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The company is concentrating on initial shipments of 700,000 tonnes a year – enough to load one LNG tanker a month – since it can move that quantity of natural gas through an existing pipeline to Kitimat, B.C.

DARRYL DYCK/THE CANADIAN PRESS

A West Coast energy export project has signed contracts to sell liquefied natural gas to foreign buyers, a critical step in finding new markets for a struggling commodity.

But the agreement by BC LNG Export Co-operative LLC to sell roughly 700,000 metric tonnes of natural gas a year also comes as a warning that Asian buyers may not make Canadian gas producers rich. In fact, the sales contract, which will see some gas go to one of the world's largest LNG ship owners, values gas according to depressed U.S. and Canadian prices, rather than the far more lucrative international prices that are tied to oil.

"What we're seeing is that the Asian marketplace is now beginning to embrace the North American gas indices as the pricing forum," said Tom Tatham, managing director of BC LNG.

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That's not going to provide much relief, he acknowledged, at a time when prices are so low that many natural gas wells barely break even. Last week, North American natural gas traded at $3.57 (U.S.) per million BTU. LNG from Japan and South Korea sold for $17.35, according to Platts data.

"I think what we're doing will have a positive effect on the gas market. But it isn't going to make a huge difference to the producers involved in Train 1," Mr. Tatham said, referring to the first LNG production line.

Still, the sales contract is an important step for the Douglas Channel LNG Project through which BC LNG plans to ship gas. The Haisla First Nation is a joint partner in Douglas Channel, which would be built near Kitimat, B.C. The first LNG production line had been expected to cost $400-million, although Mr. Tatham said that number has "gone up a bit." But signing sales contracts is "sort of the first stage in final investment decision," he said.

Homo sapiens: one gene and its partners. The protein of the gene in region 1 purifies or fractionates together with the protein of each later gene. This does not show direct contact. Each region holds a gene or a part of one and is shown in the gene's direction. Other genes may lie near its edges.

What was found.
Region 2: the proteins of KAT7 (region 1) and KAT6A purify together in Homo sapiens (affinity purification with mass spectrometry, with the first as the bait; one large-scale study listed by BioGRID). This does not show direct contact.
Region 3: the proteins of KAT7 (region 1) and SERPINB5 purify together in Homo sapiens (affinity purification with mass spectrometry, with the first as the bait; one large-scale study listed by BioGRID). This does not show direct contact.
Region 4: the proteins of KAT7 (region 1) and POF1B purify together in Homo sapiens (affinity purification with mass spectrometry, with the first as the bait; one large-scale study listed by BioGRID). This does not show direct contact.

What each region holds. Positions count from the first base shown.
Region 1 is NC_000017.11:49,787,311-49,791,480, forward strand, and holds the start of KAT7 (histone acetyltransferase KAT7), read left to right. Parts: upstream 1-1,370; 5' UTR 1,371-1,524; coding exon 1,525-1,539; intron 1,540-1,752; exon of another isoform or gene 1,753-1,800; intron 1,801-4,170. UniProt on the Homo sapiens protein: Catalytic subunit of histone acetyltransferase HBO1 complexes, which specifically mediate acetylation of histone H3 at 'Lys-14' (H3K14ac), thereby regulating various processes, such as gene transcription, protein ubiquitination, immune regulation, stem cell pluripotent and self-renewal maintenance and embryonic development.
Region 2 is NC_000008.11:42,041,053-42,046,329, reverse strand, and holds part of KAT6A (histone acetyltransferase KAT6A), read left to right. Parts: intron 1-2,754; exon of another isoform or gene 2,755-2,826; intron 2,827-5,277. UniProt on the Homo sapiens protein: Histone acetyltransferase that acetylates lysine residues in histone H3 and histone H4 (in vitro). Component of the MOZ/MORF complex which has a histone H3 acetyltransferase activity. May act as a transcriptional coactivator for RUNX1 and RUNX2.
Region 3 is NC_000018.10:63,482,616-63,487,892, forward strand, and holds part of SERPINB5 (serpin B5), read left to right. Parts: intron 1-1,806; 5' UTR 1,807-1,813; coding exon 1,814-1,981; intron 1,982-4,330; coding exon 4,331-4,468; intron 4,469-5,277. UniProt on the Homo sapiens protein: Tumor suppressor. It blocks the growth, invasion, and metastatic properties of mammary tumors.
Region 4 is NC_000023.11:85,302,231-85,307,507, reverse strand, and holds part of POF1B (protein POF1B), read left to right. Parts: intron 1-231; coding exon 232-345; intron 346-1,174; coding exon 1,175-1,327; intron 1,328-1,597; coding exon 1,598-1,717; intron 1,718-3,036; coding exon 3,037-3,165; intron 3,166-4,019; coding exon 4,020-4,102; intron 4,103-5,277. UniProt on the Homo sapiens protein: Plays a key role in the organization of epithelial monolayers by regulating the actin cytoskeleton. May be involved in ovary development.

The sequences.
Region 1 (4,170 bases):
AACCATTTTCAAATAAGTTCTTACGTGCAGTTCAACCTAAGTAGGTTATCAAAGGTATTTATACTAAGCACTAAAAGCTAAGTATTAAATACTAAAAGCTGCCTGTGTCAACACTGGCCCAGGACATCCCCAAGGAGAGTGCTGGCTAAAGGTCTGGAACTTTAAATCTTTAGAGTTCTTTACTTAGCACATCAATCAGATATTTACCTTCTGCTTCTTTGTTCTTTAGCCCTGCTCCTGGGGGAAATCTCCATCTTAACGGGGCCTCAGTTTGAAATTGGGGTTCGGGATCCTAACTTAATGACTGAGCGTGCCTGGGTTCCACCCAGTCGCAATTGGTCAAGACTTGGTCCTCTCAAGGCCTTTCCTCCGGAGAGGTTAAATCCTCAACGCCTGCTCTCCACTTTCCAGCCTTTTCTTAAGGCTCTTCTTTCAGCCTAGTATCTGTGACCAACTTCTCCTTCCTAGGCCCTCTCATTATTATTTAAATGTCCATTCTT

With that complete, BC LNG could make a decision to build in the next few months, with the first export shipment possible by early 2015. That would make BC LNG the first major Canadian LNG exporter, although a large array of other projects – many of them much larger and backed by global giants like Royal Dutch Shell PLC, Chevron Corp., BG Group PLC, Petronas and Exxon Mobil Corp. – are also under development in the region.

BC LNG was the second project to receive LNG export authorization from the National Energy Board, which, in early 2012, gave it permission to ship up to 1.8 million tonnes of natural gas a year. The company is concentrating on initial shipments of 700,000 tonnes a year – enough to load one LNG tanker a month – since it can move that quantity of natural gas through an existing pipeline to Kitimat.

Its sales agreements are with Golar LNG Ltd. and LNG Partners LLC. Bermuda-based Golar operates LNG tankers and floating gasification facilities. Mr. Tatham is a part-owner in Houston-based LNG Partners. On Sunday, he was in Japan, where he said he expected to soon complete agreements with those who would take physical delivery of LNG exported by BC LNG.

Mr. Tatham said he expected to finalize deals for delivery to Asian buyers of roughly half the LNG in the next week or two, adding that the cargo would likely be delivered by Golar-owned vessels.

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Golar will also be involved in financing the project, while Tenaska Marketing Canada has agreed "to procure and/or manage the feed gas supply for the Douglas Channel project," BC LNG said in a statement.

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About the Author
Asia Bureau Chief

Nathan VanderKlippe is the Asia correspondent for The Globe and Mail. He was previously a print and television correspondent in Western Canada based in Calgary, Vancouver and Yellowknife, where he covered the energy industry, aboriginal issues and Canada’s north.He is the recipient of a National Magazine Award and a Best in Business award from the Society of American Business Editors and Writers. More

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